A Travel Vignette

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From an Australian Travel Diary (1999)

Once in a Blue Moon, at Meelup

A Bob Djurdjevic Column, February 1999

WESTERN AUSTRALIA - We've all heard of girl-watching; bird-watching; crystal ball-gazing; watching a toast that never pops; watching your step, or your manners... But have you ever heard of moon-gazing? Well, it happens. But only once in a blue moon. At the Meelup beach - the place of the moon - in Western Australian Aborigine language.

So moon-gazing is not a western tradition. The Aborigines were well aware of the beauty of the Meelup moon. Too bad there aren't many of them left these days to share the moon with us. Maybe we'd be able to find out if they also knew about the blue moon?

I didn't. Not until a professional moon-gazer, a banker, explained it to me. If a full moon happens twice in a single month, it's called a "blue moon." Since that's a rare event, thence the expression, "once in a blue moon." Simple. Logical. Useful. For a game of Trivial Pursuit.

"It's late," declared a local Naturaliste expert, the name of the nearby cape first discovered by the French, almost two centuries ago.

"What's late?"

"The moon."

"Really? How do you know?"

"It was supposed to rise at 7:44 (PM). And now it's close to eight o'clock." Then posing to reflect on the significance of the moon's tardiness, the expert declared: "It will rise two inches above the horizon tonight."

"Really? Why two inches?"

"Because of the mist in the air."

"Hm?" I still wasn't getting it. Two inches on a horizon as wide as Indian Ocean's could mean literally two inches; or two thousand miles; or two million miles... depending on the distance from the observer. But I realized I was being way too pragmatic for a setting so sensory; so entirely "out of this world," that it seemed almost surreal. Several hundred people huddled on a beach, waiting for a blue moon to break the dusk and rise over the ocean. So I shut up, and let my senses take over.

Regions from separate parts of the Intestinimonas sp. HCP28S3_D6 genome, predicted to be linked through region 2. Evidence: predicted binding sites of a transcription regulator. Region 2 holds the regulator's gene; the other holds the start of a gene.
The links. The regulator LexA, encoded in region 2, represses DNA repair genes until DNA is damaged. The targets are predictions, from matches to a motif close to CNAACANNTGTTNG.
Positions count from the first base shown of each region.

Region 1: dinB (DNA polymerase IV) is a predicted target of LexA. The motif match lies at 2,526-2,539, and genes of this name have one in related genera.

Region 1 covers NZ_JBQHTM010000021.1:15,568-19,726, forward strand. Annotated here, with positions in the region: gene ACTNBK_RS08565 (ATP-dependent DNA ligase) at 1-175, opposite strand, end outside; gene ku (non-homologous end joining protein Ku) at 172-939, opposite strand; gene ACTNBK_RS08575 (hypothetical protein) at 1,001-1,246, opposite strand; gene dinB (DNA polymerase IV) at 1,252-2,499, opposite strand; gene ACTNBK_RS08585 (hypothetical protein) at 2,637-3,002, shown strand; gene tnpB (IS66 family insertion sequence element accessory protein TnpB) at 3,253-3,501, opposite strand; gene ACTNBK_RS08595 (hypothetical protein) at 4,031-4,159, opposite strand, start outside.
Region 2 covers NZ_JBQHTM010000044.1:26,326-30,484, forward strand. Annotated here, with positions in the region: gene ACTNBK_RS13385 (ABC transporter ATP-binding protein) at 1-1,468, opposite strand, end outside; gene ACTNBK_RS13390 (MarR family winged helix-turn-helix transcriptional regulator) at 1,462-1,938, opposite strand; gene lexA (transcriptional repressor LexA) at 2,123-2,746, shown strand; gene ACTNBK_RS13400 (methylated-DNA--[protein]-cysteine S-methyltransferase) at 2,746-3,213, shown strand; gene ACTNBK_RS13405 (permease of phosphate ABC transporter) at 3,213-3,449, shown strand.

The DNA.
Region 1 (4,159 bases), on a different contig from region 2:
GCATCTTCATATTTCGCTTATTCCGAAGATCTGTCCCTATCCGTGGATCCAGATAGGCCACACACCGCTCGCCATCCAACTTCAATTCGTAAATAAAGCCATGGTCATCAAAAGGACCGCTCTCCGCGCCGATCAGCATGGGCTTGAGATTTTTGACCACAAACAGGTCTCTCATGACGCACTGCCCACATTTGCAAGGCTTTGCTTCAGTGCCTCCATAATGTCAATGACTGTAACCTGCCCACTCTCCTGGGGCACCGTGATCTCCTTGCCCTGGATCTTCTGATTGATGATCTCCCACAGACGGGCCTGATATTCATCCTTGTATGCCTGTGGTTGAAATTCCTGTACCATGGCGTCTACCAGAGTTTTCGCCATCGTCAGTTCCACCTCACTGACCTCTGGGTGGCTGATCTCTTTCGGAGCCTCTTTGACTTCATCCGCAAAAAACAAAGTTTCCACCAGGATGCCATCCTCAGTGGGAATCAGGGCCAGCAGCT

"Want a piece of chicken?" my wife asked. Now that's letting a sense take over - a sense of survival!

"Sure, thanks."

As the seconds ticked away, I noticed that just about everybody was also chomping on "chooks," Aussie-speak for chicken. "It's the easiest thing to make for a picnic meal," one lady explained.

"Look at the stingray," the Naturaliste expert exclaimed, pointing to a distant part of the beach.

"Stingray? You can see a stingray in this darkness?," I asked, figuring he was pulling my leg. All I could see was a two-masted sailing boat which was trying to move in closer to the expectant moon.

Then, as if he hadn't made a comment about the stingray, the Naturaliste continued, looking across the ocean horizon. "Just think, it's so beautiful and peaceful here. But somewhere out there, there are people killing each other. Isn't that bizarre?"

Having quickly snapped back to my pragmatic mode, I was thinking fast and furiously what countries lay due north from us which could have elicited this comment. Indonesia, Malaysia, China, Russia, New York, Colombia, Brazil... I was mentally following the 110 or so meridian up and around the globe.

"I guess, so," I replied, not wanting to pursue a political discussion at such a moment.

"There it is!" someone shouted excitedly from behind us.

Indeed, a tiny glow of orange light flickered due north above the ocean. And yes, it was about "two inches" above the horizon. So now I got it. The ocean mist blocks the light until the moon rises high enough above it, making it seem as if the moon actually jumped, like a ball bouncing off the ocean.

From there on, the moon rose fairly quickly, gradually shedding its orange glow, and taking on a milky color which streamed across the ocean like a giant silver runway. The Meelup moon-gazers cheered for the sail boat to hurry up and glide with its sails across the moon. But to no avail. This moon was just too fast for a little schooner to catch it. The boat had to settle for a silver - crossing the moon's silver runway. Back on the beach, cameras were clicking furiously.

 

 

Suddenly, the mournful sound of a saxophone penetrated the night's stillness. "Oh, no! Don't tell me that Slick Willie has followed us all the way down here?," my wife exclaimed.

I laughed. But I was the only one who laughed. Guess that was an "in joke" for Americans only? I decided to leave it that way, as the rest of the people were happily humming along with the saxophone's tunes.

To say that it was a romantic moment was to understate its beauty. The scene was pure magic. Meelup magic.

"Well, the beer's gone, let's go," a burly male voice said. And so was the magic. Gone. Until the next blue moon, at Meelup.

As if on command, several hundred people got up, packed the remains of their "chooks," and headed for cars and buses. Yes, the buses. Moon-gazing is such a popular sport down here that the shire (county) even laid on some buses to take those who opted for a 5km (3 miles) shoreline walk from the nearby town to the beach, back to their cars in the parking lot.

"See you next year," we waved goodbye to some of our new friends. For, friendships minted by the Meelup blue moon are "forever," the Aborigines used to believe.

"How do you know that?" someone asked.

"Because I used to come to this beach in one of my former lives."

A look of incredulity showed on my friend's face. "What loony house did this guy come from?," the face wondered.

So I added, "Just kidding. I don't know that. But it's got to be true. Just ask the Meelup moon."

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